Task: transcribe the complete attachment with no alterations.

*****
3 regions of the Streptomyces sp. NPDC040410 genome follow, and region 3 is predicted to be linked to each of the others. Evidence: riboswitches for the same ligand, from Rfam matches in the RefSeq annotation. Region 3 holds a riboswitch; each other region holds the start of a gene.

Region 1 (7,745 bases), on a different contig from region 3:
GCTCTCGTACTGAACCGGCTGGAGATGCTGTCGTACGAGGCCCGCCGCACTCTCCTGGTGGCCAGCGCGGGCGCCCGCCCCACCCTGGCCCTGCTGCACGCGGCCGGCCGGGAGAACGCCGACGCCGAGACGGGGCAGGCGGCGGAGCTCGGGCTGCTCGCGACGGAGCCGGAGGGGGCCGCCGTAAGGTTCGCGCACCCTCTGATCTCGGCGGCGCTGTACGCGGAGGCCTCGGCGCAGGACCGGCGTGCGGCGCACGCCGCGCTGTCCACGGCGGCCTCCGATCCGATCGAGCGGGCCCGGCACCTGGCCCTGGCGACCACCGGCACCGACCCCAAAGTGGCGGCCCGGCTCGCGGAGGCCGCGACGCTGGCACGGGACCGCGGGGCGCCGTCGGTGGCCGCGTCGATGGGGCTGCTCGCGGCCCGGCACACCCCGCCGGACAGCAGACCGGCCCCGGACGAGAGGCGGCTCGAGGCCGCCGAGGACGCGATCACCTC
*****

3 regions of the Streptomyces sp. NPDC040410 genome follow, and region 3 is predicted to be linked to each of the others. Evidence: riboswitches for the same ligand, from Rfam matches in the RefSeq annotation. Region 3 holds a riboswitch; each other region holds the start of a gene.

Region 1 (7,745 bases), on a different contig from region 3:
GCTCTCGTACTGAACCGGCTGGAGATGCTGTCGTACGAGGCCCGCCGCACTCTCCTGGTGGCCAGCGCGGGCGCCCGCCCCACCCTGGCCCTGCTGCACGCGGCCGGCCGGGAGAACGCCGACGCCGAGACGGGGCAGGCGGCGGAGCTCGGGCTGCTCGCGACGGAGCCGGAGGGGGCCGCCGTAAGGTTCGCGCACCCTCTGATCTCGGCGGCGCTGTACGCGGAGGCCTCGGCGCAGGACCGGCGTGCGGCGCACGCCGCGCTGTCCACGGCGGCCTCCGATCCGATCGAGCGGGCCCGGCACCTGGCCCTGGCGACCACCGGCACCGACCCCAAAGTGGCGGCCCGGCTCGCGGAGGCCGCGACGCTGGCACGGGACCGCGGGGCGCCGTCGGTGGCCGCGTCGATGGGGCTGCTCGCGGCCCGGCACACCCCGCCGGACAGCAGACCGGCCCCGGACGAGAGGCGGCTCGAGGCCGCCGAGGACGCGATCACCTC